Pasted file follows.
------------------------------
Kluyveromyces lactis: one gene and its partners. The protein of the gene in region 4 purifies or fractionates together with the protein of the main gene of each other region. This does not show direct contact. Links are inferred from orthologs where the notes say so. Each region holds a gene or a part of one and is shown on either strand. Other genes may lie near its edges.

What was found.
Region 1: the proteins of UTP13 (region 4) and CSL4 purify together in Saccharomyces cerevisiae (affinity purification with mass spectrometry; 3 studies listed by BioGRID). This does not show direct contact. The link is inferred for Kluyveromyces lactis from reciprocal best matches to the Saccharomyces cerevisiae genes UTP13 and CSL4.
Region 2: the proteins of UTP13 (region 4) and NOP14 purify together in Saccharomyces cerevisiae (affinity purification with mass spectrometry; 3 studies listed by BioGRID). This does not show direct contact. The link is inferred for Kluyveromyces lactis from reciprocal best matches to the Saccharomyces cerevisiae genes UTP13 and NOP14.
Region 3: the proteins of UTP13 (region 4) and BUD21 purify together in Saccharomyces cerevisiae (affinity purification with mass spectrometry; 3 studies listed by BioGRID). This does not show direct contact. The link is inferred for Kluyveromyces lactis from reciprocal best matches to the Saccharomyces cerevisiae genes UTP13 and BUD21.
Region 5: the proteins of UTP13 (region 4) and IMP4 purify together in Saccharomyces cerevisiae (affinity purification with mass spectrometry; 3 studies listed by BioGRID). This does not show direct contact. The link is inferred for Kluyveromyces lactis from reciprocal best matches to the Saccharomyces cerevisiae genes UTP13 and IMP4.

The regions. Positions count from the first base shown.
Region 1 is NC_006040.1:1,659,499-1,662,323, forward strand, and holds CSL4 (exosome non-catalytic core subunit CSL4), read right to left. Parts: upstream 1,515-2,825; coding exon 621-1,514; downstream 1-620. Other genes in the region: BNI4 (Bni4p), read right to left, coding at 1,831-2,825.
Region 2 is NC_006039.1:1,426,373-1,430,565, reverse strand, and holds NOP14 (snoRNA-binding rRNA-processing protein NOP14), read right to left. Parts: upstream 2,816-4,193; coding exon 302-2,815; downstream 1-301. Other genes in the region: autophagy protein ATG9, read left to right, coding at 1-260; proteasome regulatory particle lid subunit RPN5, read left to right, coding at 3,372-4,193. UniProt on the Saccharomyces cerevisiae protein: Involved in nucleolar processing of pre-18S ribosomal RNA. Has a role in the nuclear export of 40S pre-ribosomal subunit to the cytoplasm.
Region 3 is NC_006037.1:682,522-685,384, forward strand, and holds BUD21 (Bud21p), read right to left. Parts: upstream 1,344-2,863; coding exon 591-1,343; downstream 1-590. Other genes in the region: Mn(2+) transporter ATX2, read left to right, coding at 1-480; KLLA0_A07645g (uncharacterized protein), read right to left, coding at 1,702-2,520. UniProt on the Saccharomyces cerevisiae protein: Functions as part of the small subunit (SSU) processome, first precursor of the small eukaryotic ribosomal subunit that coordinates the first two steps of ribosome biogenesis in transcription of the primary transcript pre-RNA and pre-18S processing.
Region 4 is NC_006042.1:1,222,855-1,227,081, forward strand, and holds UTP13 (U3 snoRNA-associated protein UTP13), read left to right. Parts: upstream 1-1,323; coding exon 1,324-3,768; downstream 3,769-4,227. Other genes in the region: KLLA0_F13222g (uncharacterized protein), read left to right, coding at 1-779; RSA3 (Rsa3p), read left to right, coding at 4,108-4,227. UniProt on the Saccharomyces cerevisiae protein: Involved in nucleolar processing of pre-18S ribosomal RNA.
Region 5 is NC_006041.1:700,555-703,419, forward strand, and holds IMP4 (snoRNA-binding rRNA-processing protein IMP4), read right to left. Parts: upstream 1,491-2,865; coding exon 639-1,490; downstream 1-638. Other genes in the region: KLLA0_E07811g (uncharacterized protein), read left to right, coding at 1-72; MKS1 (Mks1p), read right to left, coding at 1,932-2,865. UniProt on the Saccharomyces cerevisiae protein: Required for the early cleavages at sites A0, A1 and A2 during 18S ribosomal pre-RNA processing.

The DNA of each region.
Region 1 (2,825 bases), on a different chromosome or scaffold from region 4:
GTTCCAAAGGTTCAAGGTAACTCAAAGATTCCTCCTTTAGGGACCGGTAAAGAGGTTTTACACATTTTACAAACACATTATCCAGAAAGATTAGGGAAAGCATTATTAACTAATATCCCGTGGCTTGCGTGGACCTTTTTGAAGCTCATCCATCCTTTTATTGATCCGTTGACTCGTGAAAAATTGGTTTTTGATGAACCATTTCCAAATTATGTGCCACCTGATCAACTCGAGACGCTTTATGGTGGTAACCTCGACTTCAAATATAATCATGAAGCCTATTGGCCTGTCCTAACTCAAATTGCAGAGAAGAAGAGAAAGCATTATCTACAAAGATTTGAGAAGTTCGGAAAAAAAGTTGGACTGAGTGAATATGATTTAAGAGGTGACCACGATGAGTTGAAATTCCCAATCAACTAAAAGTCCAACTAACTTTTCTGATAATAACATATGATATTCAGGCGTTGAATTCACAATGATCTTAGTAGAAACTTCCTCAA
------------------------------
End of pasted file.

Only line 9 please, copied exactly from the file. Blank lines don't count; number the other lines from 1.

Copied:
Region 2 is NC_006039.1:1,426,373-1,430,565, reverse strand, and holds NOP14 (snoRNA-binding rRNA-processing protein NOP14), read right to left. Parts: upstream 2,816-4,193; coding exon 302-2,815; downstream 1-301. Other genes in the region: autophagy protein ATG9, read left to right, coding at 1-260; proteasome regulatory particle lid subunit RPN5, read left to right, coding at 3,372-4,193. UniProt on the Saccharomyces cerevisiae protein: Involved in nucleolar processing of pre-18S ribosomal RNA. Has a role in the nuclear export of 40S pre-ribosomal subunit to the cytoplasm.